See, e.g., PRESIDENT'S AD HOC PANEL ON DRUG ABUSE, PROGRESS REPORT 21 (1962); JOINT COMMITTEE OF THE AMERICAN BAR ASS'N & THE AMERICAN MEDICAL ASS'N ON NARCOTIC DRUGS, INTERIM AND FINAL REPORTS 42-44 (1961); MAURER & VOGEL 85-86, 184; Bowman, Narcotic Addiction and Criminal Responsibility under Durham, 53 GEO.L.J. 1017, 1039 (1965)

As with the symptoms of an acute brain syndrome produced by narcotics, the degree of severity of withdrawal symptoms and their particular manifestations vary greatly depending on the individual and on the duration and intensity of his use of the drugs. See, e.g., MAURER & VOGEL 85-86.


See 383 U.S. at 385-386, 86 S.Ct. 836


See, e.g., MAURER & VOGEL 84; NOYES & KOLB, MODERN CLINICAL PSYCHIATRY 144 (6th 2d 1963). The court-appointed psychiatrist in this case testified that a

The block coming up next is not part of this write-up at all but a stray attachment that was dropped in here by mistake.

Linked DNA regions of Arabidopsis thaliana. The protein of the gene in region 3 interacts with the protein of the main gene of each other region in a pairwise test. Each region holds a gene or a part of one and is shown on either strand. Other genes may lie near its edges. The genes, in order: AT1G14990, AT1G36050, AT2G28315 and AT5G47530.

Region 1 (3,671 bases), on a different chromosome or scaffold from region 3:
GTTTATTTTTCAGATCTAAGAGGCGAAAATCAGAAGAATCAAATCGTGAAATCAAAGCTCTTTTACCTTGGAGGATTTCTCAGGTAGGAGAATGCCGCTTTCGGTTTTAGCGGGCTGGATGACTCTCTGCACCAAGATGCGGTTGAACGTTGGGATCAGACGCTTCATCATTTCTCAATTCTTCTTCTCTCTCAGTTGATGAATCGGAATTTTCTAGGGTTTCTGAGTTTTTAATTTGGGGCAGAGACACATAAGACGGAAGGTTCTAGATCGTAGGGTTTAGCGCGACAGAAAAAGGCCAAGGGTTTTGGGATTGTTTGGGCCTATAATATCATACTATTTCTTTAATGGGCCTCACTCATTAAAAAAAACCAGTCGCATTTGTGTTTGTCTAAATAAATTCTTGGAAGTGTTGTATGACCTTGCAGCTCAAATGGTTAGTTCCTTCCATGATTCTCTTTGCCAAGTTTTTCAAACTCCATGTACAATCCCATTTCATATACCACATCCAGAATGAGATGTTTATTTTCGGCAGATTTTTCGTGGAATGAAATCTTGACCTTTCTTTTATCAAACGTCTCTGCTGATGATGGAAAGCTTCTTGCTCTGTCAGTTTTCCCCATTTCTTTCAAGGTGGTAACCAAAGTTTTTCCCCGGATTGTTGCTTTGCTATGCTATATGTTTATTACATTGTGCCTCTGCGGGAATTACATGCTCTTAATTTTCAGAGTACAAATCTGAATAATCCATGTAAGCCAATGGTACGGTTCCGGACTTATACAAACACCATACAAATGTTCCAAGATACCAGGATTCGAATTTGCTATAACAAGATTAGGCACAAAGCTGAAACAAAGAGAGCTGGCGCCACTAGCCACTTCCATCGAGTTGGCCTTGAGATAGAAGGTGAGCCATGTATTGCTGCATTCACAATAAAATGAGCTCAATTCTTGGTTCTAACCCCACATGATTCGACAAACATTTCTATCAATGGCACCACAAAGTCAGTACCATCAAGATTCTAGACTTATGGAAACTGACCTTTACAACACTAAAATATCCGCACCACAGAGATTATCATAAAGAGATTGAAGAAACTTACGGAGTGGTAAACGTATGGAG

* * * good number of narcotic addicts do not become euphoric, they become really, in a manner of speaking, for superficial purposes, almost quite normal and they act quite normal superficially. * * * for example when he (appellant) came into the office he appeared quite normal and then when we really began to test his limits it became fairly apparent that he was under the use of narcotics.

The Supreme Court has also recognized this difficulity. In Sanders v. United States, 373 U.S. 1, 83 S.Ct. 1068, 10 L.Ed.2d 148 (1963), the Court ruled that a hearing was necessary under 28 U.S.C. 2255 in order to test a claim of incompetence based on narcotic use during trial, and stated that 'Whether or not (the defendant) * * * was under the influence of narcotics (during trial) would not necessarily have been apparent to the trial judge.' Id. at 20, 83 S.Ct. at 1079. Further, because lay observations will often be inaccurate, the fact that defense counsel did not think defendant incompetent, although of evidentiary value, can never be dispositive.


121 U.S.App.D.C. 264, 349 F.2d 699 (1965). Cf. Stone v. United States, 358 F.2d 503 (9th Cir. 1966)